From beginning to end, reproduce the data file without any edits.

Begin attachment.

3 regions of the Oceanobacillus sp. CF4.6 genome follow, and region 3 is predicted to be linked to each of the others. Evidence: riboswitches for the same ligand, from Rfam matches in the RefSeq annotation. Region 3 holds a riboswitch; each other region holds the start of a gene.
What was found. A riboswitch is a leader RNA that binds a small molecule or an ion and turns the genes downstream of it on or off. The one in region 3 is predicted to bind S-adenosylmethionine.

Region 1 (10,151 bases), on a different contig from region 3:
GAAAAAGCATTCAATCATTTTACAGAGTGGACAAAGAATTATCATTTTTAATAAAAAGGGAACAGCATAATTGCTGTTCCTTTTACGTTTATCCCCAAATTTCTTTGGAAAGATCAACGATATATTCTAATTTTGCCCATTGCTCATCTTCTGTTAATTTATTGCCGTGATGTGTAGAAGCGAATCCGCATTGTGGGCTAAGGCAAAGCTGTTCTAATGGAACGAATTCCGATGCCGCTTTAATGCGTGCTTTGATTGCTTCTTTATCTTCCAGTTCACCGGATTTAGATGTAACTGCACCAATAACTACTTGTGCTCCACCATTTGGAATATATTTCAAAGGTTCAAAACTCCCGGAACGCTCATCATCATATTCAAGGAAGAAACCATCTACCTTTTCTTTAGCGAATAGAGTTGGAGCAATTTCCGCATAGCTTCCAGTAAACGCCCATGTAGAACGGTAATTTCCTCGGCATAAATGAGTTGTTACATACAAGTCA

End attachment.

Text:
3 regions of the Oceanobacillus sp. CF4.6 genome follow, and region 3 is predicted to be linked to each of the others. Evidence: riboswitches for the same ligand, from Rfam matches in the RefSeq annotation. Region 3 holds a riboswitch; each other region holds the start of a gene.
What was found. A riboswitch is a leader RNA that binds a small molecule or an ion and turns the genes downstream of it on or off. The one in region 3 is predicted to bind S-adenosylmethionine.

Region 1 (10,151 bases), on a different contig from region 3:
GAAAAAGCATTCAATCATTTTACAGAGTGGACAAAGAATTATCATTTTTAATAAAAAGGGAACAGCATAATTGCTGTTCCTTTTACGTTTATCCCCAAATTTCTTTGGAAAGATCAACGATATATTCTAATTTTGCCCATTGCTCATCTTCTGTTAATTTATTGCCGTGATGTGTAGAAGCGAATCCGCATTGTGGGCTAAGGCAAAGCTGTTCTAATGGAACGAATTCCGATGCCGCTTTAATGCGTGCTTTGATTGCTTCTTTATCTTCCAGTTCACCGGATTTAGATGTAACTGCACCAATAACTACTTGTGCTCCACCATTTGGAATATATTTCAAAGGTTCAAAACTCCCGGAACGCTCATCATCATATTCAAGGAAGAAACCATCTACCTTTTCTTTAGCGAATAGAGTTGGAGCAATTTCCGCATAGCTTCCAGTAAACGCCCATGTAGAACGGTAATTTCCTCGGCATAAATGAGTTGTTACATACAAGTCA